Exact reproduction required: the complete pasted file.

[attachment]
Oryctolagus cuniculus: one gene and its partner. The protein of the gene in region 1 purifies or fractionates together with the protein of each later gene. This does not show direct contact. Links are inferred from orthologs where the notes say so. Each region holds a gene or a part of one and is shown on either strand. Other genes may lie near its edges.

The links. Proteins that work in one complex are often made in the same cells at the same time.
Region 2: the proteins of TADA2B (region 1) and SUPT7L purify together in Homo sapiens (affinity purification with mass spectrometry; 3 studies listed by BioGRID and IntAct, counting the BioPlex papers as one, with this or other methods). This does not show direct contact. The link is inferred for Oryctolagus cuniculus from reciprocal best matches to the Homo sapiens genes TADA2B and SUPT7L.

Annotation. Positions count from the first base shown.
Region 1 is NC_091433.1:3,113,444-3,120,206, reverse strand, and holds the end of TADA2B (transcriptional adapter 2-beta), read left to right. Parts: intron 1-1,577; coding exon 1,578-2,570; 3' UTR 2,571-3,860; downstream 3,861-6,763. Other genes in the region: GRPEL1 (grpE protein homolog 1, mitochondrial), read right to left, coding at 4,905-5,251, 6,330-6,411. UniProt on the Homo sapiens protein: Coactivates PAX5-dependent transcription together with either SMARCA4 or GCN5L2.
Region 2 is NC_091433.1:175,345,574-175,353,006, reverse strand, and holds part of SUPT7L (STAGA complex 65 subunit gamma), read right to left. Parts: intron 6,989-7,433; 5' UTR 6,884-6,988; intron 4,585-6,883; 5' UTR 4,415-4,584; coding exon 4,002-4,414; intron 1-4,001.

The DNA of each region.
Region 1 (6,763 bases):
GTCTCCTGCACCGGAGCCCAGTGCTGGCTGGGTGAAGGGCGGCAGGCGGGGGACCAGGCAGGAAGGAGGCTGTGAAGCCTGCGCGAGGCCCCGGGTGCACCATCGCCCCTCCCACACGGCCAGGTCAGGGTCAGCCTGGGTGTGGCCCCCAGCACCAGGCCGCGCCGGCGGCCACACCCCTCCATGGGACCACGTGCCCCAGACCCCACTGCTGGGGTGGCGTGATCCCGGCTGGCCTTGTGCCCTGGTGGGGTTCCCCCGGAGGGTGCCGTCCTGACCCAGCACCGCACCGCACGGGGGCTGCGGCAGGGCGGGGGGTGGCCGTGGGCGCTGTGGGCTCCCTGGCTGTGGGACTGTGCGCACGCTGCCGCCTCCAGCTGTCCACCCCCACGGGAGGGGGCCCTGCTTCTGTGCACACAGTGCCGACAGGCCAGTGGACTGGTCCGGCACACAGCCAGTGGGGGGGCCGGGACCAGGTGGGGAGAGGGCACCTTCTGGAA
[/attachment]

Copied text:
Oryctolagus cuniculus: one gene and its partner. The protein of the gene in region 1 purifies or fractionates together with the protein of each later gene. This does not show direct contact. Links are inferred from orthologs where the notes say so. Each region holds a gene or a part of one and is shown on either strand. Other genes may lie near its edges.

The links. Proteins that work in one complex are often made in the same cells at the same time.
Region 2: the proteins of TADA2B (region 1) and SUPT7L purify together in Homo sapiens (affinity purification with mass spectrometry; 3 studies listed by BioGRID and IntAct, counting the BioPlex papers as one, with this or other methods). This does not show direct contact. The link is inferred for Oryctolagus cuniculus from reciprocal best matches to the Homo sapiens genes TADA2B and SUPT7L.

Annotation. Positions count from the first base shown.
Region 1 is NC_091433.1:3,113,444-3,120,206, reverse strand, and holds the end of TADA2B (transcriptional adapter 2-beta), read left to right. Parts: intron 1-1,577; coding exon 1,578-2,570; 3' UTR 2,571-3,860; downstream 3,861-6,763. Other genes in the region: GRPEL1 (grpE protein homolog 1, mitochondrial), read right to left, coding at 4,905-5,251, 6,330-6,411. UniProt on the Homo sapiens protein: Coactivates PAX5-dependent transcription together with either SMARCA4 or GCN5L2.
Region 2 is NC_091433.1:175,345,574-175,353,006, reverse strand, and holds part of SUPT7L (STAGA complex 65 subunit gamma), read right to left. Parts: intron 6,989-7,433; 5' UTR 6,884-6,988; intron 4,585-6,883; 5' UTR 4,415-4,584; coding exon 4,002-4,414; intron 1-4,001.

The DNA of each region.
Region 1 (6,763 bases):
GTCTCCTGCACCGGAGCCCAGTGCTGGCTGGGTGAAGGGCGGCAGGCGGGGGACCAGGCAGGAAGGAGGCTGTGAAGCCTGCGCGAGGCCCCGGGTGCACCATCGCCCCTCCCACACGGCCAGGTCAGGGTCAGCCTGGGTGTGGCCCCCAGCACCAGGCCGCGCCGGCGGCCACACCCCTCCATGGGACCACGTGCCCCAGACCCCACTGCTGGGGTGGCGTGATCCCGGCTGGCCTTGTGCCCTGGTGGGGTTCCCCCGGAGGGTGCCGTCCTGACCCAGCACCGCACCGCACGGGGGCTGCGGCAGGGCGGGGGGTGGCCGTGGGCGCTGTGGGCTCCCTGGCTGTGGGACTGTGCGCACGCTGCCGCCTCCAGCTGTCCACCCCCACGGGAGGGGGCCCTGCTTCTGTGCACACAGTGCCGACAGGCCAGTGGACTGGTCCGGCACACAGCCAGTGGGGGGGCCGGGACCAGGTGGGGAGAGGGCACCTTCTGGAA